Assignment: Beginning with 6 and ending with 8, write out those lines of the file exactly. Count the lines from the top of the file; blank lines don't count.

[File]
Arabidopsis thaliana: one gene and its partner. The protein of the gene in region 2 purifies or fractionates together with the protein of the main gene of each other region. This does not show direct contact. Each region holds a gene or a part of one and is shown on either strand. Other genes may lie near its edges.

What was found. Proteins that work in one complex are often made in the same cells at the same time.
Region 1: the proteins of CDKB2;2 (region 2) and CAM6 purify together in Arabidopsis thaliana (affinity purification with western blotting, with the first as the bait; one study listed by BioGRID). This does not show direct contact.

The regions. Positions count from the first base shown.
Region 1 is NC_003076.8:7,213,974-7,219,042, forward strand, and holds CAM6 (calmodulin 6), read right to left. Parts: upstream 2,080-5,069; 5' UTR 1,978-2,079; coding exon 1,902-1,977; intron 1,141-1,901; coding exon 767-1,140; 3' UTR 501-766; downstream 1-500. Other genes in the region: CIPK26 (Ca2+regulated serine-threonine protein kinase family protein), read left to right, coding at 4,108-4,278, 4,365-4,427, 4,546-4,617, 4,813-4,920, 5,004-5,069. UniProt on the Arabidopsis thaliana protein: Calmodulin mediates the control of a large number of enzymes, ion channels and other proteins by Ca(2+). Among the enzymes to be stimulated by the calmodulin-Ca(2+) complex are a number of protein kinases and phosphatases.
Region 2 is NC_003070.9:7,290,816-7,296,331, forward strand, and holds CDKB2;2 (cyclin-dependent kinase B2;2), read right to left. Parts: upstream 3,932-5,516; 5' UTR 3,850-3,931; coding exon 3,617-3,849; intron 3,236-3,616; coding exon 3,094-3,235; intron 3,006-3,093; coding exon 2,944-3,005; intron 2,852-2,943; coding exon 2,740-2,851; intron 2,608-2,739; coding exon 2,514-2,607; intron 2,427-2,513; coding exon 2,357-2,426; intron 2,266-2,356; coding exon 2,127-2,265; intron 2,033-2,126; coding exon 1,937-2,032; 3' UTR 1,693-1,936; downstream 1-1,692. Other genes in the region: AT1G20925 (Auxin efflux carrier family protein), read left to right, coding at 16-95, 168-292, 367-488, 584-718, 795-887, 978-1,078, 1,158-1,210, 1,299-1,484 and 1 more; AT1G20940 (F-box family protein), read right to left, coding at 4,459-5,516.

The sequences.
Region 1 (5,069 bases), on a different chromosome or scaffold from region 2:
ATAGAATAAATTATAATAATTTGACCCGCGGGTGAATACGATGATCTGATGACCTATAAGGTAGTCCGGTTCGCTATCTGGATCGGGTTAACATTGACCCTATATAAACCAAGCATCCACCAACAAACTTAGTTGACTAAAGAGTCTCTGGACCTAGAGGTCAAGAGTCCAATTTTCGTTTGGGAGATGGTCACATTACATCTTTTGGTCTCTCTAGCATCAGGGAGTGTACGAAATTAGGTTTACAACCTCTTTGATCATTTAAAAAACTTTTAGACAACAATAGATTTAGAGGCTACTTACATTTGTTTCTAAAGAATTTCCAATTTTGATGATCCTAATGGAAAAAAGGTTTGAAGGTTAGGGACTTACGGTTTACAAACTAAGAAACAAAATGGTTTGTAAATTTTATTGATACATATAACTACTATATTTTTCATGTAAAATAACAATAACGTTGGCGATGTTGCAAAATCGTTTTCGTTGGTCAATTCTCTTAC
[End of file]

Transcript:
Region 2 is NC_003070.9:7,290,816-7,296,331, forward strand, and holds CDKB2;2 (cyclin-dependent kinase B2;2), read right to left. Parts: upstream 3,932-5,516; 5' UTR 3,850-3,931; coding exon 3,617-3,849; intron 3,236-3,616; coding exon 3,094-3,235; intron 3,006-3,093; coding exon 2,944-3,005; intron 2,852-2,943; coding exon 2,740-2,851; intron 2,608-2,739; coding exon 2,514-2,607; intron 2,427-2,513; coding exon 2,357-2,426; intron 2,266-2,356; coding exon 2,127-2,265; intron 2,033-2,126; coding exon 1,937-2,032; 3' UTR 1,693-1,936; downstream 1-1,692. Other genes in the region: AT1G20925 (Auxin efflux carrier family protein), read left to right, coding at 16-95, 168-292, 367-488, 584-718, 795-887, 978-1,078, 1,158-1,210, 1,299-1,484 and 1 more; AT1G20940 (F-box family protein), read right to left, coding at 4,459-5,516.

The sequences.
Region 1 (5,069 bases), on a different chromosome or scaffold from region 2: